Burgundy wine prices hiked in U.S. due weak dollar
PARIS, March 27
PARIS, March 27 (Reuters) - Burgundy producers have hiked their prices for the U.S. market by 10 to 20 percent over the past weeks due to the continued decline of the dollar, the president of the Burgundy wine association said on Thursday.
"We have been absorbing the dollar decline for the past few years. The producers have given up their margin, the trade has sacrificed its margin and the importers have slashed their margins," Pierre-Henri Gagey told a news conference.
"But we have now arrived at a situation where we cannot take it any longer and from now on we will feel the full brunt of any further dollar weakness," he said at a presentation of the economic situation of Burgundy wines in Paris.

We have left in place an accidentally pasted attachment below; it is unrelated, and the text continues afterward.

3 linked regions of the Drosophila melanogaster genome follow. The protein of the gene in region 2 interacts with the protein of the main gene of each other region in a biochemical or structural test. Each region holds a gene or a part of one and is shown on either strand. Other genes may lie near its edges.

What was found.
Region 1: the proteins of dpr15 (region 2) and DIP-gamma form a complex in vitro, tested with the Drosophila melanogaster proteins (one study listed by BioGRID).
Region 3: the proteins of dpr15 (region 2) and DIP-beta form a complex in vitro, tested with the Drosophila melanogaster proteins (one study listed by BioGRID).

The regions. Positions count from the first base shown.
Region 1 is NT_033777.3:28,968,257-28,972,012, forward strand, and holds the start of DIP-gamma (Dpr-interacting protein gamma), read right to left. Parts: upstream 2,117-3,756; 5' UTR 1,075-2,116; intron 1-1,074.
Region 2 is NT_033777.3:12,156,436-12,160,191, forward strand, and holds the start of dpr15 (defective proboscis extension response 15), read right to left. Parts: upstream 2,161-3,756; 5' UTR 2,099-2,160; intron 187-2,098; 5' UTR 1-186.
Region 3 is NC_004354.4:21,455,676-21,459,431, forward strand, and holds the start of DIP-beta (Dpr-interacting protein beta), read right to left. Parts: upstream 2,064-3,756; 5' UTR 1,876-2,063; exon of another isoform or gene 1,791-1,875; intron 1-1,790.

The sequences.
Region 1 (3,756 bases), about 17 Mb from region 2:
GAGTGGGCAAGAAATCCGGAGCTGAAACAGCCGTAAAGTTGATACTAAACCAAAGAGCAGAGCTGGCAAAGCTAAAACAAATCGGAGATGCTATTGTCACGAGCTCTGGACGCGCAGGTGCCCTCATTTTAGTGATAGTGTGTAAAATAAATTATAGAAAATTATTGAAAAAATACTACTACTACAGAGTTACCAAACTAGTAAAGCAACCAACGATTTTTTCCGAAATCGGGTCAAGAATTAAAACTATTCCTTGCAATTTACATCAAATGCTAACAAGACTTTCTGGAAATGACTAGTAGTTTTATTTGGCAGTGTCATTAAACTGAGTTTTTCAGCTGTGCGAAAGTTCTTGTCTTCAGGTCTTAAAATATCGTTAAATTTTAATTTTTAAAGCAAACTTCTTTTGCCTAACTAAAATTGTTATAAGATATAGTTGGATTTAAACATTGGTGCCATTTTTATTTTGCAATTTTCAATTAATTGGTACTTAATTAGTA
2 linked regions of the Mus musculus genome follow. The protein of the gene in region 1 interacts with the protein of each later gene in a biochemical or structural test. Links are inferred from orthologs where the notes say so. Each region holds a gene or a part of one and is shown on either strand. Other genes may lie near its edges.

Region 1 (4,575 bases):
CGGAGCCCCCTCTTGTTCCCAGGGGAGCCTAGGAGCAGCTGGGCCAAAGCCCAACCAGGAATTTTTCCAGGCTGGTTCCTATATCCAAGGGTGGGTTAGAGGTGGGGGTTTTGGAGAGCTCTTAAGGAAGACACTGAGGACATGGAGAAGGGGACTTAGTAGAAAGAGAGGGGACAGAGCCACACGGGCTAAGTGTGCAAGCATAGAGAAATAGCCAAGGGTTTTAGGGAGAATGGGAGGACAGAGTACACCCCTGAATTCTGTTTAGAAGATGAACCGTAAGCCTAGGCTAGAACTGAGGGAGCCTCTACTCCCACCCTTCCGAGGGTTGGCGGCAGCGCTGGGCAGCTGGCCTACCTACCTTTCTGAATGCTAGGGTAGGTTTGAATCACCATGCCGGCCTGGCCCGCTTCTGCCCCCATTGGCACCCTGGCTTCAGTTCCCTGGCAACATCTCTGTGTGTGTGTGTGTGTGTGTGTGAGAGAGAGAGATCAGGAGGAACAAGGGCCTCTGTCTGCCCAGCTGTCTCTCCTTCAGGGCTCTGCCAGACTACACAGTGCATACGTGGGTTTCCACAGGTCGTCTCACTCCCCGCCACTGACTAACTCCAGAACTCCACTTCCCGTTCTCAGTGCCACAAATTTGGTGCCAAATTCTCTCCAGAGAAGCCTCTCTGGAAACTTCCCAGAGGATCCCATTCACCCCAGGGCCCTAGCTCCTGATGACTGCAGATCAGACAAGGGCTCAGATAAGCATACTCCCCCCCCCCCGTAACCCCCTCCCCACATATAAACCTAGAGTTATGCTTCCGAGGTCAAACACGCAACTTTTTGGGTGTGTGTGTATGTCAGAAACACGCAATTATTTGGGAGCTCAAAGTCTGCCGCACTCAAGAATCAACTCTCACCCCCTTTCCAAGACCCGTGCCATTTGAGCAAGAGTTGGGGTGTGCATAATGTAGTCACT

Gagey is also chairman of the Maison Louis Jadot wine company.
"We can dream about lower interest rates in Europe but we have to deal with the reality, therefore the prices on the U.S. market have been increased in the past month by 10 to 20 percent," he said.
The United States is Burgundy's biggest export market in terms of value at 180 million euros ($284 million) per year and the second biggest in volume, at 18 million bottles, after Britain. Exports have risen due to strong demand for white wines and red wines from pinot noir grapes. (Reporting by Marcel Michelson; Editing by Quentin Bryar)